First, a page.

Odette Joassaint spoke repeatedly to Miami cops, claiming they were aggressive and incoherent. It became horribly clear when they arrived. "Come get them, I don't want them anymore," she said, according to a police report.
Joassaint's own children Jeffrey and Laural Belval, just three and five years old were hog-tied and strangled when they arrived, and the discovery was profoundly distressing. Even veteran officers and homicide detectives were also concerned.
In her first appearance at Miami-Dade Court, Joassaint, 41, had been charged with two counts of first-degree murder and was ordered held without bond. Joassaint, who wore a padded blouse to prevent suicide, stated nothing during the brief proceeding.
According to Miami police sources, she told detectives hours after the killings that she had struggled financially and her "kids were suffering," and that they would suffer less if they were dead. According to a police study,
Frantzy Belval, the father of two children but separated from Joassaint, painted a picture of an unstable mother who had not worked for a year, and was begging to come back. He said he had always refused.
In an interview with the Miami Herald, Belval said, "You are crazy. You create too much problems."
The disgruntled Belval said the children had a full-time relationship with Joassaint, although they would normally visit him once a week on Saturdays. They loved me so much," he said. "Every week, I buy clothes for the kids."
According to official records, Joassaint's life was in jeopardy.
Belval had been chastised for a series of domestic discussions, including one parent's conviction at least once for domestic violence. Over the years, the agency's child welfare agency, the Florida Department of Children and Families, had launched a series of outspoken protests.
On Wednesday, the scope of the agency's involvement with the children was unclear. A DCF spokeswoman said the agency was developing a statement but it had not been issued until Wednesday evening.
It was Joassaint's own 911 call that brought Miami police to her apartment on the 100 block of Northeast 75th Street.
She was experiencing a mental illness and was depressed, said Miami Police Chief Michael Vega, who described the shocking scene. Two children were asleep on a bed, hands, feet, and necks tied together. According to a police report, Joassaint strangled each child with a red ribbon. Officers and Miami Fire Rescue fought tirelessly to revive the children.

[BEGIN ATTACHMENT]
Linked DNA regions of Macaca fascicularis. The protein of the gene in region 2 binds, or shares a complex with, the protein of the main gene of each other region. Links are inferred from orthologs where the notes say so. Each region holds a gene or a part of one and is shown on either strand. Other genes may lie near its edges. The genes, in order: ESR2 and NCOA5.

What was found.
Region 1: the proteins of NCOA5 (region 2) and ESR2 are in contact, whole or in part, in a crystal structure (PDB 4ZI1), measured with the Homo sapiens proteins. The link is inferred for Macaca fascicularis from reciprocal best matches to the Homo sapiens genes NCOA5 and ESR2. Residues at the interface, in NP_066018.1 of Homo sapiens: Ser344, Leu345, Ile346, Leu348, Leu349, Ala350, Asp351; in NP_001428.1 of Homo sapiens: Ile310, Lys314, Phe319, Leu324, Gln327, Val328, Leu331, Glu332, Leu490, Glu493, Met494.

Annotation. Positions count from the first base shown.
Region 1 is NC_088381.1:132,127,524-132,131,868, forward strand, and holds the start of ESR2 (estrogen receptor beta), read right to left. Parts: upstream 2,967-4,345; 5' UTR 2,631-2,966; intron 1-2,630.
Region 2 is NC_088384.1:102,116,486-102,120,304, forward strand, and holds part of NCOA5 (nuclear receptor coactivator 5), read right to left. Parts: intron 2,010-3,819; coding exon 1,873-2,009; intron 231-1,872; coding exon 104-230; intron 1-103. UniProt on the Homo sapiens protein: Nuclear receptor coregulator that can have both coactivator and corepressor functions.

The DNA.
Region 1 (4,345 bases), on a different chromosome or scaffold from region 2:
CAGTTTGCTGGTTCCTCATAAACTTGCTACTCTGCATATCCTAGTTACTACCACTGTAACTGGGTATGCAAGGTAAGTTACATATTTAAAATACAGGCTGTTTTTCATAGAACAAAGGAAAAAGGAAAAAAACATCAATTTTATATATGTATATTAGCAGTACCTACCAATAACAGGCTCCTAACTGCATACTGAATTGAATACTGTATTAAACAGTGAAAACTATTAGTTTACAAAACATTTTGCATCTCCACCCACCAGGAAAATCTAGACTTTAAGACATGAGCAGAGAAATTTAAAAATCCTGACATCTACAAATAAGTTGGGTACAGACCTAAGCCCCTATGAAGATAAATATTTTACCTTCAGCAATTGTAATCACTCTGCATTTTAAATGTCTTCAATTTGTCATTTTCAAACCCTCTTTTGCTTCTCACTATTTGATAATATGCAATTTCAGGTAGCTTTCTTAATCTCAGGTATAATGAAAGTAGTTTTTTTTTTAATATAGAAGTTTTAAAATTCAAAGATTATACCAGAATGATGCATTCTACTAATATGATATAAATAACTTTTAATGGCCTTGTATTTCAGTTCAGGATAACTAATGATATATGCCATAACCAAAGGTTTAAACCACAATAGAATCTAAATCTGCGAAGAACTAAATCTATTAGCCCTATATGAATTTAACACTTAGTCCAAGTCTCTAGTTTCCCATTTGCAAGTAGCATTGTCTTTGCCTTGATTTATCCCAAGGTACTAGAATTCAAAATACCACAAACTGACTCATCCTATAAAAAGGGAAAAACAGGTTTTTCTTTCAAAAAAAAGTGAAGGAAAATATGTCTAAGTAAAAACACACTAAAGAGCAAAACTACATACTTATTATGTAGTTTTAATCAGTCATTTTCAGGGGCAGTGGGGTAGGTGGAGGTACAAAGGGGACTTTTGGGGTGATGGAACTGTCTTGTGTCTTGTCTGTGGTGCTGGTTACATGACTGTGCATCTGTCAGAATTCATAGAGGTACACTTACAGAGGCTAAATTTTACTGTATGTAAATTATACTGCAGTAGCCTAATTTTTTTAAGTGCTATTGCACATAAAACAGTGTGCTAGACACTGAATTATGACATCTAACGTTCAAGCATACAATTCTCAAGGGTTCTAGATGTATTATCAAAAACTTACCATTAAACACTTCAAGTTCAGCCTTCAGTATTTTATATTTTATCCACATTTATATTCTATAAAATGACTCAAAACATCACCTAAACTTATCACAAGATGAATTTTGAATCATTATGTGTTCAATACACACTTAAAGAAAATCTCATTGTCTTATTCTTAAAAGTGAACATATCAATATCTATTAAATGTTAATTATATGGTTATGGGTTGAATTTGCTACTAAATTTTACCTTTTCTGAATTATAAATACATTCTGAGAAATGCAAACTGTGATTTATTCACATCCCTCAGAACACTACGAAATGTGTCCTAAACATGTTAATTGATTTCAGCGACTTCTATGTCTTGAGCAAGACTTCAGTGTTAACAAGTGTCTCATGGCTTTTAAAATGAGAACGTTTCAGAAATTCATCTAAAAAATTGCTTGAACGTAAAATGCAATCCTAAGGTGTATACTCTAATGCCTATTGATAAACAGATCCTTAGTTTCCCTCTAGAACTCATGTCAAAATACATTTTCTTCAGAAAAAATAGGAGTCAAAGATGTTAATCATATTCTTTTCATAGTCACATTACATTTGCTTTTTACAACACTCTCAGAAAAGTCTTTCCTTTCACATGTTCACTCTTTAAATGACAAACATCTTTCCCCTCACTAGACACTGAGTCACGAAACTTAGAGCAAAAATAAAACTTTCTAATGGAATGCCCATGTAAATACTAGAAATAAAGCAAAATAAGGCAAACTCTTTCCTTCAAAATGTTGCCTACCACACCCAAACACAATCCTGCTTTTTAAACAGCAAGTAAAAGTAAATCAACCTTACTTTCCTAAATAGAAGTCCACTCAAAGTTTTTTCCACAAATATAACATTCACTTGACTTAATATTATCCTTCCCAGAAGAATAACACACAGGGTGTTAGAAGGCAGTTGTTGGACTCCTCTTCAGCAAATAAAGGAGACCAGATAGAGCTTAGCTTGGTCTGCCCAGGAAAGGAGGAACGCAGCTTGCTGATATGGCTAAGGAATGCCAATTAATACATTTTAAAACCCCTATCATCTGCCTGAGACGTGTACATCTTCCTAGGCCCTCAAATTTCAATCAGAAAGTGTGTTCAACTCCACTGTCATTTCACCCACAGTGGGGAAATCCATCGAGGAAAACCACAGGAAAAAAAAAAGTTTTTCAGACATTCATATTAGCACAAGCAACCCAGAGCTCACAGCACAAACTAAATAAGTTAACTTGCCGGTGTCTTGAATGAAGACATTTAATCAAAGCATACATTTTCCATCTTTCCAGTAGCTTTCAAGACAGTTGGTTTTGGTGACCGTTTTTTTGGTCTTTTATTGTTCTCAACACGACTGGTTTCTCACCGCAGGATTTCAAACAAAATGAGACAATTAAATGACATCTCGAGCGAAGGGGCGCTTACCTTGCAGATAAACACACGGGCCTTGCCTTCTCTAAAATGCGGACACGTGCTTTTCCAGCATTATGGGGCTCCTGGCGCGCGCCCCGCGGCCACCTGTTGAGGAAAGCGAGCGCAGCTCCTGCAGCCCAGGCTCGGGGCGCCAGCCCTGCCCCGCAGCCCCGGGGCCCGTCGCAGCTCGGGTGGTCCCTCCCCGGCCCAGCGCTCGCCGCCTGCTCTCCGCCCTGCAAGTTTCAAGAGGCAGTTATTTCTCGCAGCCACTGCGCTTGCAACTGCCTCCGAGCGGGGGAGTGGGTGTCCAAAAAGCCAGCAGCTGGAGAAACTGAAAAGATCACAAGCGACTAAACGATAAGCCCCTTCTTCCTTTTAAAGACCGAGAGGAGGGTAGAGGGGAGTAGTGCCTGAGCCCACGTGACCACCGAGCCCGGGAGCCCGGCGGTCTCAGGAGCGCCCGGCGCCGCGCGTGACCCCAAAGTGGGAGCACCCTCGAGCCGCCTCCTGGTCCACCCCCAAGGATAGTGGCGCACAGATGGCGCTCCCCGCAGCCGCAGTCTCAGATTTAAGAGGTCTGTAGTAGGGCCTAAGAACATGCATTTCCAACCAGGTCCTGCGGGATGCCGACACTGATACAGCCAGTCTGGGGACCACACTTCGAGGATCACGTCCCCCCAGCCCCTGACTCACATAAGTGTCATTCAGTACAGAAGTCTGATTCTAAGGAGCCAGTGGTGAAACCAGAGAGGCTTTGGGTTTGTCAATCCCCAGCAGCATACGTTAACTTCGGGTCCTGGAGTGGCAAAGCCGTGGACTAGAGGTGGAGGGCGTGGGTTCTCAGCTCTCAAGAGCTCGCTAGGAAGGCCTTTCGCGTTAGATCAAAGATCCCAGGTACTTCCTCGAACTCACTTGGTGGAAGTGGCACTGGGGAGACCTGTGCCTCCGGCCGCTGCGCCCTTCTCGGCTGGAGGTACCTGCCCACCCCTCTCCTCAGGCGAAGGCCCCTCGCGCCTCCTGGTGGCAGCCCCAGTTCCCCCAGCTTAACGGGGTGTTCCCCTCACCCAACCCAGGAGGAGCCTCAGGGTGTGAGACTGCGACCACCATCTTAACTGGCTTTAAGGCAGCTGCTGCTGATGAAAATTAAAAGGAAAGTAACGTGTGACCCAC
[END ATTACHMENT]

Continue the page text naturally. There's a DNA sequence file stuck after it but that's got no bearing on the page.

During hours of questioning, the distraught Jossaint confessed to authorities. An appointed public defender could not be reached for clarification.
Joassaint had lost custody of a third child, a 14-year-old girl, according to the father of the children, a claim that was incomplete.
In March, Belval said, the couple had come to the attention of cops and state child-welfare authorities. No one was arrested.
According to authorities, Joassaint was detained for causing a misdemeanor battery in Homestead. She had bitten Belval, leaving teeth marks on his arm, and was "the primary aggressor," according to reports. Prosecutors ended up dropping the case.
When Joassaint was pregnant with their younger child, Belval was arrested in North Miami Beach on a charge of aggravated battery. During an argument over her being too long on the phone, he was accused of striking Joassaint, who sported a swollen eye and a small cut on her lip.
The Attorney General did not press the charges. Joassaint has refused to provide a statement to the police.
She went to a family court to receive a restraining order, alleging several incidents of abuse. Among the allegations, he threatened to pour boiling water on her, "brandished" his pistol, and threatened to shoot her.
A permanent injunction was issued, but was later withdrawn because to Joassaint's intent to prosecute the court.
Her petition stated in the other hand that the DCF "has (has) been involved in the past."
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